Houses 2 (Cahersiveen NS Folklore Project)

Q: How many bedrooms were in the house?  

There were usually around two or three bedrooms in the house.

Q: Was it a two storey or a bungalow?

My house was a bungalow. It was much smaller than the bungalows that you see now though.

Q: Was there a back and front garden?

Unfortunately we had neither. My sister and I spent a lot of time playing inside with our dolls or going for walks along the road.

Q: Did you move houses when you were young?

Not until I was 25, when I got married and moved to Marian Place.

Q: When you were younger how many lived in a house together?

There were ten of us altogether, all very content in three rooms.

 

Q:  Did you have a dishwasher?

No, we washed our plates, glasses, and cutlery with our hands.

 

Q:  Did you have washing up liquid?

No, we washed our plates, glasses, and cutlery with hand soap.

 

Q:  How often was washing done in the house?

Every time we ate. There was no such thing as a dishwasher then, so everyone had to give a hand.

 

Q:  Who did all the washing?

All of us took turns with the washing.

Q:  How often did you wash the clothes?

Once a week, we washed our clothes.

 

Q:  Was there a washing machine?

No, we had no washing machine.

All the clothes were washed by hand.

Q:  Did you have running water?

 No we had no running water; we got the water from a pump in the town.

Q:  What did ye burn in the fire?

We burned turf and twigs.The turf was saved in the summertime.

Q: How many children lived in a house?

There were 8, 9 or 10 children in most houses at the time. People had much bigger families back then, even though the houses were much smaller. Most families had grandparents living with them also.

Q: How many double beds did ye have in the house?

We had 4 double beds in the house; 1 bed for my grand-uncles and grand-aunties, one bed for the 3 boys. The girls shared a bed also and the youngest girl shared with her parents.

 

Q: Did you have a dressing table to keep your jewellery and personal belongings in?

No, we only had a few bits of furniture; nothing extra.

Q: Where did you grow your vegetables?

We did not grow them, even though most families did. We had to buy them.

 

Q:  Did you have an open fire?

Yes, I did have an open fire. That was the only form of heating we had.

 

Q:  Did you have a car?

No, I did not have a car. Cars were a luxury most families could not afford.

Q: Did you have a front garden?

No, and we didn’t have swings or anything like that either.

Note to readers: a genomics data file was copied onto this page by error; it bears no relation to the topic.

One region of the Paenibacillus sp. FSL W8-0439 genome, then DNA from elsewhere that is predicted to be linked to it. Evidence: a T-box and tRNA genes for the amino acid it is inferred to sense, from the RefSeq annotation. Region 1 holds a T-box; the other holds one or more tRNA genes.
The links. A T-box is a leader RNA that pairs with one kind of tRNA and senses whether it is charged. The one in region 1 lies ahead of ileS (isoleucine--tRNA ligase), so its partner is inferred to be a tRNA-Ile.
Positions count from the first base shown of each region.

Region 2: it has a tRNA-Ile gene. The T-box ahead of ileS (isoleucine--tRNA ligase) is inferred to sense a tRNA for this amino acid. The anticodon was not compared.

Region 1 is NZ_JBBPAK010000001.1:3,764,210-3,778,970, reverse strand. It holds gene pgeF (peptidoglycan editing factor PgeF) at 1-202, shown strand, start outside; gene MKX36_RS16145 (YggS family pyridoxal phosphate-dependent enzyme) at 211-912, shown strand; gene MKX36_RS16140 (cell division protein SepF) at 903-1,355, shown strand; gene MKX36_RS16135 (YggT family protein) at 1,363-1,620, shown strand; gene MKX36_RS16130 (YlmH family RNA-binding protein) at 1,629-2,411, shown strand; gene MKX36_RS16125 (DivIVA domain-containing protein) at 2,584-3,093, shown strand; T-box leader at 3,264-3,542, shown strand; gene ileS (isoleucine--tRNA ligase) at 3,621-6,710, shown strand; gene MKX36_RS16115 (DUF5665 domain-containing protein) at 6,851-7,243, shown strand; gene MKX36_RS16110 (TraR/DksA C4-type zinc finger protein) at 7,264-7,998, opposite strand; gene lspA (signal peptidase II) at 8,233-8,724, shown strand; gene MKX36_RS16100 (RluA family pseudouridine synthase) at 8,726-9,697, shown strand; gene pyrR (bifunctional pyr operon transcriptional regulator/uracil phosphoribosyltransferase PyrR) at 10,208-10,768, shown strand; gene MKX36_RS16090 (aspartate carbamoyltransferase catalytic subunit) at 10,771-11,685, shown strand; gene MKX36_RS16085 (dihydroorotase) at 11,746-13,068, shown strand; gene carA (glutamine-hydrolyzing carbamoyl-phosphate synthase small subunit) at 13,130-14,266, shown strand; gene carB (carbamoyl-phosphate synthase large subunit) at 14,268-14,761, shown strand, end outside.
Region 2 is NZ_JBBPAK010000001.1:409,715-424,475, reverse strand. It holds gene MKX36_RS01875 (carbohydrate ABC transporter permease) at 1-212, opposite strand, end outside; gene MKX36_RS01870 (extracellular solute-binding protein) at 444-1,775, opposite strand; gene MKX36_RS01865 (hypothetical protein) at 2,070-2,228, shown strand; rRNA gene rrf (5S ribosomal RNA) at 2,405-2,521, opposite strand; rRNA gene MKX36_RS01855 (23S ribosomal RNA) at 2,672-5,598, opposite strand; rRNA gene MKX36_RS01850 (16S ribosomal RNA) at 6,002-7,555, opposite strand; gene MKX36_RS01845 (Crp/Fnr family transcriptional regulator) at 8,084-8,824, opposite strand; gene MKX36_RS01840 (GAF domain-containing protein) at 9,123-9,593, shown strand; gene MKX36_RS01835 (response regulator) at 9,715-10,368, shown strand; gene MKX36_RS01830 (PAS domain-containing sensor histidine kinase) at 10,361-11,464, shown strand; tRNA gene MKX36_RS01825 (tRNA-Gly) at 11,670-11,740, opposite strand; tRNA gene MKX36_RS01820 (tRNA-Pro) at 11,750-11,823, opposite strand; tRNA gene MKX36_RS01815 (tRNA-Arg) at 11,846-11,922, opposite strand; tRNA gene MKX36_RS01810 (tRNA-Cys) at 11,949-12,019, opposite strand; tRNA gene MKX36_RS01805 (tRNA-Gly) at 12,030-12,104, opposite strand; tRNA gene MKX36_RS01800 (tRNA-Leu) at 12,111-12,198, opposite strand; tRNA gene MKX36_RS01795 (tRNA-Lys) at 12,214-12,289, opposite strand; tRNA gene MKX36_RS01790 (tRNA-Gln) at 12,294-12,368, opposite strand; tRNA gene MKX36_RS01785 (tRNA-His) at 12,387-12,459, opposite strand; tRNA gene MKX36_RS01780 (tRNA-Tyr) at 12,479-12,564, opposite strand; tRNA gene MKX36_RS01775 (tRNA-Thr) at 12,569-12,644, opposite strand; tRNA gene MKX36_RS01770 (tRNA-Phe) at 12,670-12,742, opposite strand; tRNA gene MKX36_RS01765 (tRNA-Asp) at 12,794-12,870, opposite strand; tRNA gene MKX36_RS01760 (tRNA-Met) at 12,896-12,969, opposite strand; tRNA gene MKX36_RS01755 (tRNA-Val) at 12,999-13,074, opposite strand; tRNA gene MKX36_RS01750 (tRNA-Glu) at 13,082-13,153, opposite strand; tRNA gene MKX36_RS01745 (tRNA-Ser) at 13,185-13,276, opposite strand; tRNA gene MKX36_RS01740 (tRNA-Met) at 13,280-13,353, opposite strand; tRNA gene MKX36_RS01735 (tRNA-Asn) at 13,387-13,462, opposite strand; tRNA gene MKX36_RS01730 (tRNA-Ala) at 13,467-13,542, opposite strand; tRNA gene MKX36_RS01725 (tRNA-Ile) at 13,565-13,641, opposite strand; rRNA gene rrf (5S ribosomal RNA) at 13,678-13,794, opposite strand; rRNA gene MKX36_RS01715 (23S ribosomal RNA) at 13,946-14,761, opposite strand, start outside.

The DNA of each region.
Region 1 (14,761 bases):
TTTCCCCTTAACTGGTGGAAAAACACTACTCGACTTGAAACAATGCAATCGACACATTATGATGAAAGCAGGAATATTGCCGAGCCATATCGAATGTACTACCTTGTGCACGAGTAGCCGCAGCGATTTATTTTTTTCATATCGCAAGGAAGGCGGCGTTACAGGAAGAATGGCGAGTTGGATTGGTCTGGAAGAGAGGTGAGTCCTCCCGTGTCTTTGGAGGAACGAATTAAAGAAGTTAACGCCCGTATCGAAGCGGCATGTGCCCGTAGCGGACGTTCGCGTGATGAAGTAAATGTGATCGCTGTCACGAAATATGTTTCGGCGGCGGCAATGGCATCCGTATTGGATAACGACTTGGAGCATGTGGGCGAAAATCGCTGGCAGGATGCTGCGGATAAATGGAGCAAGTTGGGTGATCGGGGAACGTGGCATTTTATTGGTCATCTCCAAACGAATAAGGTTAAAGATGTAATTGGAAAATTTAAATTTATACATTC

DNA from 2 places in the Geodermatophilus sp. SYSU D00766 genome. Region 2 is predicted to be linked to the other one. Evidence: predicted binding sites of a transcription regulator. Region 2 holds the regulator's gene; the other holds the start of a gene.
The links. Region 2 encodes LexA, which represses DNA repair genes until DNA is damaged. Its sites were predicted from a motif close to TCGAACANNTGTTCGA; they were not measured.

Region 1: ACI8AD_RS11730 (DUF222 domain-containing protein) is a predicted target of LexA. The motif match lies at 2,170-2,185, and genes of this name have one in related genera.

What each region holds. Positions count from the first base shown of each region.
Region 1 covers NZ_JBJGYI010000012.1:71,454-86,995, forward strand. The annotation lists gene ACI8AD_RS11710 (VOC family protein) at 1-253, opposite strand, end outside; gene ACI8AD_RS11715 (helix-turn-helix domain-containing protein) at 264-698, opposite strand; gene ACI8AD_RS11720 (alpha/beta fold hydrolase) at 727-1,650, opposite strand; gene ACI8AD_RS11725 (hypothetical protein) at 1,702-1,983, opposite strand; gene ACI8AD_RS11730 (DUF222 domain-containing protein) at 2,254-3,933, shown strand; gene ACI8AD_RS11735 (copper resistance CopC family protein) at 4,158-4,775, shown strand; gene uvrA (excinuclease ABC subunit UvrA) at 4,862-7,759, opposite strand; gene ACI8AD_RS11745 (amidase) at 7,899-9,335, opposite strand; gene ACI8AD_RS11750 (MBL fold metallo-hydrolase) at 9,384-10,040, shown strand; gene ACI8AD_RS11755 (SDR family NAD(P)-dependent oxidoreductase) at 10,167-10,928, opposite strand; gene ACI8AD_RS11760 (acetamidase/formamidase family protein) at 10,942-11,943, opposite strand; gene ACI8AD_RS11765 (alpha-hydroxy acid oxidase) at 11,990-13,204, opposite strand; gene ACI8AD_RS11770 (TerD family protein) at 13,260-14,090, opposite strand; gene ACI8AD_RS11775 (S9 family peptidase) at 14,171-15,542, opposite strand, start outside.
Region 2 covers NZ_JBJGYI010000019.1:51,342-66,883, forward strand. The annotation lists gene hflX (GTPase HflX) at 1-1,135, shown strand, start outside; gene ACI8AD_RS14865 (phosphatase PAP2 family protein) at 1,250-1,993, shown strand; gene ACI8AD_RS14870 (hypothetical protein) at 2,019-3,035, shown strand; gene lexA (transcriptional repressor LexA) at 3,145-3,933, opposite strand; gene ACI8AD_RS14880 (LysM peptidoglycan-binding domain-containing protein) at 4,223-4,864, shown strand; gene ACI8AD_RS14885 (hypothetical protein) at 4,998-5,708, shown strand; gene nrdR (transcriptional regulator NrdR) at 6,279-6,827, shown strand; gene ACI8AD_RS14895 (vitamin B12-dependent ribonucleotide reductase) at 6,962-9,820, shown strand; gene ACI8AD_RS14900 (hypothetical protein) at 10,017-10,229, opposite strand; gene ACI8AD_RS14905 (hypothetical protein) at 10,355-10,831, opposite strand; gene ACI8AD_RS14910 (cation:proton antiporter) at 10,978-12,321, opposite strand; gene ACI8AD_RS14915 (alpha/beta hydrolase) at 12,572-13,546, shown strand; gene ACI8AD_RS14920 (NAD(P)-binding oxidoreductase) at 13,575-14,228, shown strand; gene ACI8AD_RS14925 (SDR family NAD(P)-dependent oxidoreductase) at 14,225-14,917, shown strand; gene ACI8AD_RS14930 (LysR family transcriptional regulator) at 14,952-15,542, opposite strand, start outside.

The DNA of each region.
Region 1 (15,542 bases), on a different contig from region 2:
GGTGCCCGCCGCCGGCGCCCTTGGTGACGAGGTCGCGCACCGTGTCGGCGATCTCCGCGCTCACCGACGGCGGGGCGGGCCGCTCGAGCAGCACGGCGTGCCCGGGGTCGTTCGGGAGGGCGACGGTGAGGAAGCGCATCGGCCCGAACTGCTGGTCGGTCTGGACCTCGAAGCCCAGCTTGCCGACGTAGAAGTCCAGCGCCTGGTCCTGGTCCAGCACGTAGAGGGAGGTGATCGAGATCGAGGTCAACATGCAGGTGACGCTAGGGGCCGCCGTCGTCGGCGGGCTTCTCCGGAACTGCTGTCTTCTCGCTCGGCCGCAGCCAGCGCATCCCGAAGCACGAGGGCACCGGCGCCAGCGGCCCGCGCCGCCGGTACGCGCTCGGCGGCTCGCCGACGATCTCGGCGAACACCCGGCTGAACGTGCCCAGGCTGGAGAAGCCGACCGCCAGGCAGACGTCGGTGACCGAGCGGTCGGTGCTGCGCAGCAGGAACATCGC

Q: Did you have electricity?

Yes, we had electricity and we had also oil lamps.

Q: If you didn’t have a car how did you get around?

We would have to rent out a car. We rented a car once or twice a year to go to Tralee.

 

Q: Why did you have oil lamps and electricity?

We didn’t have oil lamps when we got electricity.

 

Q: What age did you go working at?

I went working at the age of 12 as a maid.

This was very common practice at that time.

 

Q: What did you do as a maid?

I worked in a shop. I was glad to be earning a bit of money.

Q: What did you do in the shop?

I was cleaning and I did house work.

Q: How often did ye go grocery shopping?

My parents went once a week. They usually went to the local shop.

Q: How did you bring home the food?

My parents usually carried them. Often they were very heavy but that didn’t bother them.

Q: Were the food items expensive?

Yes, they were because money was very scarce.

 

Q: Did you have a sofa?

No, we had a rack. It wasn’t as comfortable as the sofas we have nowadays.

Q: Did you have a toilet in your house?

No, we shared a toilet between 5 houses.

Q: What house was the toilet in?

It was outside, in the garden of the 3rd house.

Q: Did you have a fridge in the house?

No, we kept our food in the food presses.

Q: Did you have a cooker?

No, we had a range. My Grandmother would have turf in it from early morning, so it was fine and hot when it came to dinner time.

 

Q: Did you have a lot of neighbours?

Yes, I had a lot of neighbours. We were always calling into each other’s houses. We were great friends to one another and although we didn’t have much money, we were happy to share whatever we could!

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